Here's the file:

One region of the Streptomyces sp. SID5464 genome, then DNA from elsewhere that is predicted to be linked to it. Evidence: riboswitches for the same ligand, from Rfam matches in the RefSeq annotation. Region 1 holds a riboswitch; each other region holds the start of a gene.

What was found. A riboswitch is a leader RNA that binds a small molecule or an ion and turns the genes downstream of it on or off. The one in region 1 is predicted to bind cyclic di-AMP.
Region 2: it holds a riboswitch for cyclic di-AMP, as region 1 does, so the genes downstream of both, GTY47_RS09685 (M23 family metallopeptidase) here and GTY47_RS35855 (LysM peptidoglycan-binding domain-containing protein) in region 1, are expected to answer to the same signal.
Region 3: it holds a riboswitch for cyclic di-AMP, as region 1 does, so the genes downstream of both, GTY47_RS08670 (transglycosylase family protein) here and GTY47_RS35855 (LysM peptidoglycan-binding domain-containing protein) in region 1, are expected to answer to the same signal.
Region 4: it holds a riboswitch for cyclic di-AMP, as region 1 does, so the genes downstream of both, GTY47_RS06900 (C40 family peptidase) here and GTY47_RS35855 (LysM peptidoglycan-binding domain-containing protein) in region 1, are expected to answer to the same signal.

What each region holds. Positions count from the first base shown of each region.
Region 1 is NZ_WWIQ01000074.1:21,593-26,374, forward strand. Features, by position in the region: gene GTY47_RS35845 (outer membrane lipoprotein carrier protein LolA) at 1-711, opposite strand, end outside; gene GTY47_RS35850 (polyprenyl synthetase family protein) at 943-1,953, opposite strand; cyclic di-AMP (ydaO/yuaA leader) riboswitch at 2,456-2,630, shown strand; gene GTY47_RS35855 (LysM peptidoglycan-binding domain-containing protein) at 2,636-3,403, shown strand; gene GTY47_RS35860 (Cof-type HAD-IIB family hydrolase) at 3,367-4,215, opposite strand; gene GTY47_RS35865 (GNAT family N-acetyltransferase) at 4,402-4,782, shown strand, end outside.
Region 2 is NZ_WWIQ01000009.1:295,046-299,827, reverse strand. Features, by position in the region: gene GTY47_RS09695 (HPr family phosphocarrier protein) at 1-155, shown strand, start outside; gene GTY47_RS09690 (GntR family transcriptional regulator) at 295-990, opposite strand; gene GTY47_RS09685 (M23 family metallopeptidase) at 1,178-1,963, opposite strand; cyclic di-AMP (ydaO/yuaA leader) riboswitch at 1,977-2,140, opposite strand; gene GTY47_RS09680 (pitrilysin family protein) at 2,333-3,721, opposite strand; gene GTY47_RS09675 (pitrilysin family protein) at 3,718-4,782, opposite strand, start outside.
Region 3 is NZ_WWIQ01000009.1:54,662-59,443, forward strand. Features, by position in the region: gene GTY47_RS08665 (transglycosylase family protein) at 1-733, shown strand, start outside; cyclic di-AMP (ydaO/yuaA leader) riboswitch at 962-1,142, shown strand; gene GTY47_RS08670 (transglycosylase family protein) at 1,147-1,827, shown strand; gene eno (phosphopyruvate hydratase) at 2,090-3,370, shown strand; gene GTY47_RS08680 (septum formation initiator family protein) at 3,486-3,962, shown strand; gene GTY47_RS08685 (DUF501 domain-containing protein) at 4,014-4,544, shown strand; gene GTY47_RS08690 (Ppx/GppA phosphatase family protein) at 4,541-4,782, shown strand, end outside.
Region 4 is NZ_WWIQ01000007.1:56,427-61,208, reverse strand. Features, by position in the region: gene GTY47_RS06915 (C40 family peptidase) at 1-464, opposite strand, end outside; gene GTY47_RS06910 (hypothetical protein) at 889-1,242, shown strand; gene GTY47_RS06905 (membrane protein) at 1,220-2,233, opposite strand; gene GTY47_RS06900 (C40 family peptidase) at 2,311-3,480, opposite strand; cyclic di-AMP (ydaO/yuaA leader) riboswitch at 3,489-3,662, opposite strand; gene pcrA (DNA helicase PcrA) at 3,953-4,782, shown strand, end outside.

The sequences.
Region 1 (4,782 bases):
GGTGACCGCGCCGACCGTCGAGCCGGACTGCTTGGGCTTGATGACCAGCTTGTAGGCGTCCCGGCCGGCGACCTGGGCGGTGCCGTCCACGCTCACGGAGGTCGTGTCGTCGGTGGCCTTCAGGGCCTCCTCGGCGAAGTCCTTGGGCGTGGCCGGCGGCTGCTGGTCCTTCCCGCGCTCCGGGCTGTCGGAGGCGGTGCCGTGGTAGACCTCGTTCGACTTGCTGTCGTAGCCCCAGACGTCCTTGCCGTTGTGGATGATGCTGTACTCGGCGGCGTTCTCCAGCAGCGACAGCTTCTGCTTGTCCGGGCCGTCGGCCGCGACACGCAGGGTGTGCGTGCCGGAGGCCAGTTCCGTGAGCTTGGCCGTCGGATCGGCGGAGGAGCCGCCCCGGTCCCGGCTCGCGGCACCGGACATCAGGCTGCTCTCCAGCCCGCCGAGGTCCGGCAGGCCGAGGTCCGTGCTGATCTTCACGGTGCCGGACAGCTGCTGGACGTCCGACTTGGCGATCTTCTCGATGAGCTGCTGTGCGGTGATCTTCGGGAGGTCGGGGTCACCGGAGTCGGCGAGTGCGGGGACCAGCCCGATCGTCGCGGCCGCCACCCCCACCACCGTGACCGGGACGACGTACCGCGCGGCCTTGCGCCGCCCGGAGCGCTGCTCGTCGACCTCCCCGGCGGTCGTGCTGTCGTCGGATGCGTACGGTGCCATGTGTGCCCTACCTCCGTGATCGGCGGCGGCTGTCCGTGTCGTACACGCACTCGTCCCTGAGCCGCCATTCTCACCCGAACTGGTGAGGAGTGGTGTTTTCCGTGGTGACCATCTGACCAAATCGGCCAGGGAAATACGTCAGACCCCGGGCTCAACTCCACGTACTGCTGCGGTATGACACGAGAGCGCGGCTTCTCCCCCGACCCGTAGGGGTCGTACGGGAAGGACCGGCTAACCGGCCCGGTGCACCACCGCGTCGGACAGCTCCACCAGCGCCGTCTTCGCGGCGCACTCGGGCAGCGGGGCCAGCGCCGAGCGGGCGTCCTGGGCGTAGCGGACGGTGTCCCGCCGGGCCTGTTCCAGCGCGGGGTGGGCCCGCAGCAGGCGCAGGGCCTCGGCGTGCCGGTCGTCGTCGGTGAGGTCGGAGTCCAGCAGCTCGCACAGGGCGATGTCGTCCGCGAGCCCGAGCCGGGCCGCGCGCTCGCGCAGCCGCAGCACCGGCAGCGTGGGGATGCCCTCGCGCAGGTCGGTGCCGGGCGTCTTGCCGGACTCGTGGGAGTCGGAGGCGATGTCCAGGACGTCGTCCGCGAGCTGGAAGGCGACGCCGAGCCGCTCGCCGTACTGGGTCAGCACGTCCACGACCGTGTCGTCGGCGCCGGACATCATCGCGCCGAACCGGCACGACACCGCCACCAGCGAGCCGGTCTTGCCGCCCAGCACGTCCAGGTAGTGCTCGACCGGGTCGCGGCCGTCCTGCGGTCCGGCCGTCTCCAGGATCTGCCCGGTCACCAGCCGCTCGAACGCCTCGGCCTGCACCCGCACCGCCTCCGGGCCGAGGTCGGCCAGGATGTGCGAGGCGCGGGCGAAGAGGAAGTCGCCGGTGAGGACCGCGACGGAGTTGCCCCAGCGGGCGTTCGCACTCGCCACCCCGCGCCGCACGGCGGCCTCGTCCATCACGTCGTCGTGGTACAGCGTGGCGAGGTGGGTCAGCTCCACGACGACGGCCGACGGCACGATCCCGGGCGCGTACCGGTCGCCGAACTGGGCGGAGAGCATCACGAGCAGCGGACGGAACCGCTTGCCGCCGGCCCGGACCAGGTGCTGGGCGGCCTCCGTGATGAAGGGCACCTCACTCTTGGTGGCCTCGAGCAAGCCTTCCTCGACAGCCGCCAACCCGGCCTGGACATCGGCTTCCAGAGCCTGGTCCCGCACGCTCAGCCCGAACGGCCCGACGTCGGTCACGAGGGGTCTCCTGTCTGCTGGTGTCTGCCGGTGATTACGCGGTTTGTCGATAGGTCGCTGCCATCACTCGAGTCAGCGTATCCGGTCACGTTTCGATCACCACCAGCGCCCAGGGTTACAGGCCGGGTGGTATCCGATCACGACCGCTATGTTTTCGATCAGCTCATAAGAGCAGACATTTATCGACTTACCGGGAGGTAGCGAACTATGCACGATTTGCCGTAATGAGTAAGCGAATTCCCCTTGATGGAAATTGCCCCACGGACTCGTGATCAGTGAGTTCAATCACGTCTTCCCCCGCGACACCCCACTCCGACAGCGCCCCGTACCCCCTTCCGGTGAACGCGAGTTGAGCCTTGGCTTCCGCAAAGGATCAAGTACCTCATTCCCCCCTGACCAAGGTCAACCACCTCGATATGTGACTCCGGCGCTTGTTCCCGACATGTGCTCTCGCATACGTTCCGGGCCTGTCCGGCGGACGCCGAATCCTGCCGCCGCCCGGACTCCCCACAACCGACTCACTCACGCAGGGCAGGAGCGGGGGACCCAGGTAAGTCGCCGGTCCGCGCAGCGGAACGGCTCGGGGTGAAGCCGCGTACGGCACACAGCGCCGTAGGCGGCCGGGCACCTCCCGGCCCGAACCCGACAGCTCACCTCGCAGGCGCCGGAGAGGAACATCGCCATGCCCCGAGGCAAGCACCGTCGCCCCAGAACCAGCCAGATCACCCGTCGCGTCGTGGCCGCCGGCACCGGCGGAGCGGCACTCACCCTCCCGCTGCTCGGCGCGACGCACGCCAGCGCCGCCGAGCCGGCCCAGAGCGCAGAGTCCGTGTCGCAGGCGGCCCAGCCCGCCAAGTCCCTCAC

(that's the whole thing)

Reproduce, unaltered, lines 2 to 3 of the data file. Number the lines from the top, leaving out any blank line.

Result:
What was found. A riboswitch is a leader RNA that binds a small molecule or an ion and turns the genes downstream of it on or off. The one in region 1 is predicted to bind cyclic di-AMP.
Region 2: it holds a riboswitch for cyclic di-AMP, as region 1 does, so the genes downstream of both, GTY47_RS09685 (M23 family metallopeptidase) here and GTY47_RS35855 (LysM peptidoglycan-binding domain-containing protein) in region 1, are expected to answer to the same signal.